I have been lending my A Song of Ice and Fire books to one of my friends, and he lent me this book in return. It’s the first book by Isaac Asimov that I’ve read, and it has left me wanting to read more. Yay!
The book is divided into 3 sections. The first follows a scientist called Lamont, who is on a mission to discredit the scientist responsible for one of the greatest scientific breakthroughs of the time, Frederick Hallam. Hallam was responsible for setting up an Electron Pump, which trades tungsten with the beings living in a para-universe, in return for plutonium 186, a cheap, free, and clean source of energy. Lamont finds out that the pump might not be all it seems, and sets about to destroy Hallam’s reputation, a thing which proves to be extremely difficult.
The second part of the story is told from the perspective of 3 different life forms in the para-universe: Dua, Odeen and Tritt. One of the joys of this section is figuring out how on earth (or, how in the para-universe) these life forms work, as they are completely different to us. So I won’t spoil any of that here.
The third section is set on the moon and… well, that would be telling.
As I haven’t read any proper science fiction for years, ever since I tried out a few of the Point Sci-Fi books (remember those? Do they still exist?) that my local library had, I wasn’t sure what to expect when I started reading this. The first section starts with the sixth chapter, which is a conversation between Lamont and his co-worker, split up into bits and interspersed between the first five chapters. This I found a bit weird – not structurally, but the idea that this would be called the sixth chapter. I wonder whether that kind of structure just wasn’t common in the 1970s, and that’s why it’s done like that. Anyway, ignoring that, the first bit is interesting enough, and sets up the story quite nicely.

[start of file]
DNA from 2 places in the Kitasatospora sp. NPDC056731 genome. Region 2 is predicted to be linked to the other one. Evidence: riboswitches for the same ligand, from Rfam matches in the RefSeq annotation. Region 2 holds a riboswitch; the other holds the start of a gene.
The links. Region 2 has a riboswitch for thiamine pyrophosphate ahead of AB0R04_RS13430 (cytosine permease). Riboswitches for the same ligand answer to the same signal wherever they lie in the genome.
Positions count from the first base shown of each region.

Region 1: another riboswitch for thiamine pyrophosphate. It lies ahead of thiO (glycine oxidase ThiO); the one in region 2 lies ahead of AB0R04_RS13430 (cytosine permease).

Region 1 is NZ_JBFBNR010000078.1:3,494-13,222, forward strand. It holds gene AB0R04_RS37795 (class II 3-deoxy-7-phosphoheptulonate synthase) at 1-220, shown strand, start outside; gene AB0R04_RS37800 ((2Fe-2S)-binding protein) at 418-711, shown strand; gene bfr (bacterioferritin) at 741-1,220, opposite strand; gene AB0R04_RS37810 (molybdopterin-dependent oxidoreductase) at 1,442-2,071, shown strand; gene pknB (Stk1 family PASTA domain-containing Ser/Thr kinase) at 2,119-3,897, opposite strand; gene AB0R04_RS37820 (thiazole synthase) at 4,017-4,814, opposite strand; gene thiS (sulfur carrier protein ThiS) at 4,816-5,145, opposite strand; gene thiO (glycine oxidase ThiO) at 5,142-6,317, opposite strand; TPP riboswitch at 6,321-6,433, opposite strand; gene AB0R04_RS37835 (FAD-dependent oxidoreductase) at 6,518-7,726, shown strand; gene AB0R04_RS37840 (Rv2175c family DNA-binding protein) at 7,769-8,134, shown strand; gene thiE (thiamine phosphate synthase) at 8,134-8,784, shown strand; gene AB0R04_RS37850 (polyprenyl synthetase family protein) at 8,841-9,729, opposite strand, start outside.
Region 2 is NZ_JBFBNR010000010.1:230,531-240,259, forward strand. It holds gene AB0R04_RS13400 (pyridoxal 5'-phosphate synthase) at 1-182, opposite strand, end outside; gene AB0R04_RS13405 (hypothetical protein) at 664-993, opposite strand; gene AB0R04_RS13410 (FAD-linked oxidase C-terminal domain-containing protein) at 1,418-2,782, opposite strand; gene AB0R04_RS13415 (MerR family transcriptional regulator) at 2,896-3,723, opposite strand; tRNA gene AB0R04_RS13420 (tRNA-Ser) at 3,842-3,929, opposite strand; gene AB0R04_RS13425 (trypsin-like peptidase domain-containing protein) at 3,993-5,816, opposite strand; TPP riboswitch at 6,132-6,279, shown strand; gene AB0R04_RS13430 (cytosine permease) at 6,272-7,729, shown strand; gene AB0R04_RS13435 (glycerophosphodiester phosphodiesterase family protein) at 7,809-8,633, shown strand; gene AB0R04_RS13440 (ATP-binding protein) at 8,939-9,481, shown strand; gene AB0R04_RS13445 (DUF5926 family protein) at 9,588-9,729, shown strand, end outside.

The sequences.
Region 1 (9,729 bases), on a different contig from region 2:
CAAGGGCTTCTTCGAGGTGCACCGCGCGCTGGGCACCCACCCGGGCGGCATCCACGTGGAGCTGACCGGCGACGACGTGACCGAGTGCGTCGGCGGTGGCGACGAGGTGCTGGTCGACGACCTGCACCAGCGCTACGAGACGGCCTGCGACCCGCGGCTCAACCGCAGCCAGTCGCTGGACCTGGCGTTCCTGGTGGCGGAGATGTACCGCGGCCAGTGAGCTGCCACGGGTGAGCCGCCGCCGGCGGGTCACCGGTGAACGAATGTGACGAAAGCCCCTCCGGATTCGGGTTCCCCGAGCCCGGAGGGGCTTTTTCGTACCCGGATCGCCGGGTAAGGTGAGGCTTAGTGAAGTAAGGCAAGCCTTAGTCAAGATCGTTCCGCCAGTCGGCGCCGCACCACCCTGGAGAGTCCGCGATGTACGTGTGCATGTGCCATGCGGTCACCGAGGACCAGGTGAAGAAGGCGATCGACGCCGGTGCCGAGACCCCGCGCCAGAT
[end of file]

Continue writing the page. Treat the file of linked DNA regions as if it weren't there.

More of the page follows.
Then we get onto the middle section… which is amazing! Now, this may be because I haven’t really read that much in this genre, but this is a million times better than I ever thought that descriptions of an alien (I guess?) life form could ever be. This section doesn’t just sit down and explain everything to the reader, but lets them figure out how these creatures and the society they live in work. It’s really, really nicely done.
This all makes the third section a bit disappointing really. This starts to go into the kind of territory that I feared science fiction books would be, with the people on the moon being naked (or nearly naked) for no apparent reason (other than to write descriptions of naked women?). Not that it’s particularly lecherous, but I was a bit like… really? Really?? (It's not quite as bad as Game of Thrones though, haha). On the other hand though, there’s some nice detail about what living on the moon would actually do to humans, and the main fault of the third section is that there’s pretty much no way it could be as fascinating or as well done as the middle section.
Overall, I would really recommend this book. It was really enjoyable, and I was really eager to find out what happened next when I was reading it. I started reading it on Saturday morning and had finished by Sunday afternoon, which isn’t an unknown pace for me, but doesn’t happen unless I’m really into the book that I’m reading! The only bad thing about this book is that the third section is a bit… bland compared to the second section, but even if the first and third sections were complete rubbish, I would recommend reading it just for the middle section.
I’m definitely going to read more Asimov books! Thank you Phil :D